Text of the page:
While the holidays are considered a joyous time for most people, the fact is that many of us feel sadness or depressed during the Christmas season. This is often especially true for seniors, who may be dealing with the loss of loved ones or friends or facing health conditions of their own. If you or an older family member is feeling depressed this year, the good news is that it is treatable. Here are some steps to take.
Be Aware of the Signs of Depression
By knowing what constitutes depression, you will more easily be able to seek help. In addition to feelings of sadness, you or your loved one may experience difficulty sleeping, loss of appetite, loss of interest in normal activities, or feelings of hopelessness, irritability, or even anger.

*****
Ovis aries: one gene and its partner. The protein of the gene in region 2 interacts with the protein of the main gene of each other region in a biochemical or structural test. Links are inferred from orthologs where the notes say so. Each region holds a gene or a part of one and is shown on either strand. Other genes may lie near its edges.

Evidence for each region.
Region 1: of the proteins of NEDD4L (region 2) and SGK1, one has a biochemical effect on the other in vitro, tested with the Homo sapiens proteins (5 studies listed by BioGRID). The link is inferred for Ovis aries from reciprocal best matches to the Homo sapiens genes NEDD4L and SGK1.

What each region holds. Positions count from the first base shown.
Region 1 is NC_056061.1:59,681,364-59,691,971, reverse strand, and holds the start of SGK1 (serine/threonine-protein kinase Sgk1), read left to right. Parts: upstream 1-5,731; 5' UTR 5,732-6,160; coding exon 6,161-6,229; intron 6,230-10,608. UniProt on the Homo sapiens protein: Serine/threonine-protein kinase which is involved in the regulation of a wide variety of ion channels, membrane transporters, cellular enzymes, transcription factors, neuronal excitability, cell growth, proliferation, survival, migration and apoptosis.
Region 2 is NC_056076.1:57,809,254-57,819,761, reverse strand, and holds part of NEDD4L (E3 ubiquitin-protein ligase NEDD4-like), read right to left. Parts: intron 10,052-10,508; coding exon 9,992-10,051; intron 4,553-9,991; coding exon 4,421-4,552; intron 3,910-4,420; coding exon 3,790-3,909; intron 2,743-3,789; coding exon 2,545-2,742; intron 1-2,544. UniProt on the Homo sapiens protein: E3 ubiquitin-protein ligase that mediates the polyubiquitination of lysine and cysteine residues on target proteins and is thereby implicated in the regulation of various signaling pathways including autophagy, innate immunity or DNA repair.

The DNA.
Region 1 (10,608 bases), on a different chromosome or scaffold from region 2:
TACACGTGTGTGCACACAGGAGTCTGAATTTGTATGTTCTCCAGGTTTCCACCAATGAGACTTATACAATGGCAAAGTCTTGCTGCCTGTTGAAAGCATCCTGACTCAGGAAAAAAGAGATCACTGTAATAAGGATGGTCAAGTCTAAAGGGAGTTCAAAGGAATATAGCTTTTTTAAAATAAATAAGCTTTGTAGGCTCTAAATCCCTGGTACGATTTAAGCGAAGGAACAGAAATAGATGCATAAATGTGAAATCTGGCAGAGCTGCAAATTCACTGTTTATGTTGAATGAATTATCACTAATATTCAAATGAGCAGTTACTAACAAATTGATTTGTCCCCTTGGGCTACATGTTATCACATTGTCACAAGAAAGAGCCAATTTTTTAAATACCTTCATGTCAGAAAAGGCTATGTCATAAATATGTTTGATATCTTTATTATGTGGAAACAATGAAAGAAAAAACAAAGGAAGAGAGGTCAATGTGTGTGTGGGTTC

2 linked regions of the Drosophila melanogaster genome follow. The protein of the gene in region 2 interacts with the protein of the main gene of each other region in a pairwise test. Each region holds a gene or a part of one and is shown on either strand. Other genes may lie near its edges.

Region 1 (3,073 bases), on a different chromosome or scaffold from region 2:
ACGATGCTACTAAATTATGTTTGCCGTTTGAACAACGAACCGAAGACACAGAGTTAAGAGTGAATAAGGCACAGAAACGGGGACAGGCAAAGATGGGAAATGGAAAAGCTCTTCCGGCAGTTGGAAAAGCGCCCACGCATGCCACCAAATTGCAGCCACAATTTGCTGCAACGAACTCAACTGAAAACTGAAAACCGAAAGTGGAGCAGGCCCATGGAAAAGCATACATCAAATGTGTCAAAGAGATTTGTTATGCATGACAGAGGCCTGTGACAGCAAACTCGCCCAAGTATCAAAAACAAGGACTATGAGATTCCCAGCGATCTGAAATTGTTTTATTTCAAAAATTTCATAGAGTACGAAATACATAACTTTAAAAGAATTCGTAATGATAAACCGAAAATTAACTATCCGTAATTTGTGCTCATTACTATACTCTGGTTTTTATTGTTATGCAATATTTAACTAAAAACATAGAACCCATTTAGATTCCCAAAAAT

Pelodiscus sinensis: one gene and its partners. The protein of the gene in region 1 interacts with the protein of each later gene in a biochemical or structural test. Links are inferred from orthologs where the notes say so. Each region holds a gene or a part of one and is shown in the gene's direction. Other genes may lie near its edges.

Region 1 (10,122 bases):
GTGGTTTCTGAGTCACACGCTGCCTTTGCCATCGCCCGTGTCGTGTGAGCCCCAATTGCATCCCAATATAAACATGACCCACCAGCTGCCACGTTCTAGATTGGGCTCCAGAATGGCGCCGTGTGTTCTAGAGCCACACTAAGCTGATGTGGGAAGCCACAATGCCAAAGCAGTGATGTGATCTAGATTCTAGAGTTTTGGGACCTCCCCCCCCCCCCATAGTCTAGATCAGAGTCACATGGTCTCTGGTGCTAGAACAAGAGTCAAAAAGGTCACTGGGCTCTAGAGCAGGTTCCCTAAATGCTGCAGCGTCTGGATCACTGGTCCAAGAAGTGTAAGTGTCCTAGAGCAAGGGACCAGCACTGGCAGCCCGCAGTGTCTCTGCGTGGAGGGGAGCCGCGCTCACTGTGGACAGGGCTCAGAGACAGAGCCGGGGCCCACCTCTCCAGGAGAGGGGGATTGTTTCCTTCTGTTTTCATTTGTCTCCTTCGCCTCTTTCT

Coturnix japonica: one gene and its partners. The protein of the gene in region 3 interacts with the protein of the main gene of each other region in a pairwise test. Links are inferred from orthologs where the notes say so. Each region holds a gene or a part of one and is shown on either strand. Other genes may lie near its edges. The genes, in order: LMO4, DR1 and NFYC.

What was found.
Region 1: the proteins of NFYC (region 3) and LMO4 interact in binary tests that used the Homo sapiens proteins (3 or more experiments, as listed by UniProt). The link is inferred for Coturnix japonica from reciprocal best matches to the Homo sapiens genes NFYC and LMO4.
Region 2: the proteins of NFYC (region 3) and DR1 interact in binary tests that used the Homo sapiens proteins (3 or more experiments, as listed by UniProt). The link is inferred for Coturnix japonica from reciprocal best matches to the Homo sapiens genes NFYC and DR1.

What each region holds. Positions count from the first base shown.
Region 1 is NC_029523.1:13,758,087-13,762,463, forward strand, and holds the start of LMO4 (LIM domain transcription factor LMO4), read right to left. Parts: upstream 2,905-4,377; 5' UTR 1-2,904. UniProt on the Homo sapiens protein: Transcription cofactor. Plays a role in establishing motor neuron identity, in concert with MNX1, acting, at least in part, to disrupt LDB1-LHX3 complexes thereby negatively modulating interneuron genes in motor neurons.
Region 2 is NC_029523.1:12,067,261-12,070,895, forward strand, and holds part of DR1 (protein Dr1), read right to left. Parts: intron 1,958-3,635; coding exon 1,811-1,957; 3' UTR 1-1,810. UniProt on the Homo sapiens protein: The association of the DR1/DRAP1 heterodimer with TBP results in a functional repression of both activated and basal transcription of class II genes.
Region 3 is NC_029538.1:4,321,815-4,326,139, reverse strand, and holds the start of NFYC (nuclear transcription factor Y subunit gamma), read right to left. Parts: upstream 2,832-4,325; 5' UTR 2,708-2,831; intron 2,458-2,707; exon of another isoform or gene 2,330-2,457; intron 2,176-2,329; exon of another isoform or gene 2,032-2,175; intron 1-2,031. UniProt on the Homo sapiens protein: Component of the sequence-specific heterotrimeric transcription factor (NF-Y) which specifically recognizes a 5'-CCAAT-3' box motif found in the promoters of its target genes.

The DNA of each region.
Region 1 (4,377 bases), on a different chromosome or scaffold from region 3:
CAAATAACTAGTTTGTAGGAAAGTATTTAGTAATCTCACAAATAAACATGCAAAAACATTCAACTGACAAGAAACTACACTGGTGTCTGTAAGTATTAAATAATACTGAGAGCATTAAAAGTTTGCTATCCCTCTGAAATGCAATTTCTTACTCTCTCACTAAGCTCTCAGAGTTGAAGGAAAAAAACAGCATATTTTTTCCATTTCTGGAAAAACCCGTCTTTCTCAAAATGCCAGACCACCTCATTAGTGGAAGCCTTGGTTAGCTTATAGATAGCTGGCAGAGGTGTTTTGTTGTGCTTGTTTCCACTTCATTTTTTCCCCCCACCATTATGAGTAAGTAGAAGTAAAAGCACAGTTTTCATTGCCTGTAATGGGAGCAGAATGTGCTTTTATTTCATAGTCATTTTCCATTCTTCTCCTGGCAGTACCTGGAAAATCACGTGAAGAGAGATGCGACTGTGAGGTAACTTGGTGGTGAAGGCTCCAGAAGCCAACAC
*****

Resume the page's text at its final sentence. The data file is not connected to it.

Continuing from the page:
Connect with Support Systems
Even if you don’t feel like socializing, connecting with family members and friends can help lift the fog of holiday depression. Make plans with loved ones or participate in activities with church groups or other organizations you’re involved with. Seeing friendly faces can make a world of difference.
Help with Tasks
If your family member lives independently but is no longer able to easily decorate, bake, shop, or do other rituals that signify the holiday season, he or she may feel depressed. Help alleviate these feelings by pitching in on these tasks. This is not only a great use of family time but can help him or her feel more festive and less isolated.
Seek Professional Help
Sometimes, feeling sad is more than just the blues–it’s clinical depression. If you think you or a family member may be clinically depressed, talk with your doctor. He or she can prescribe medications or recommend talk therapy to help you feel more like your old self again.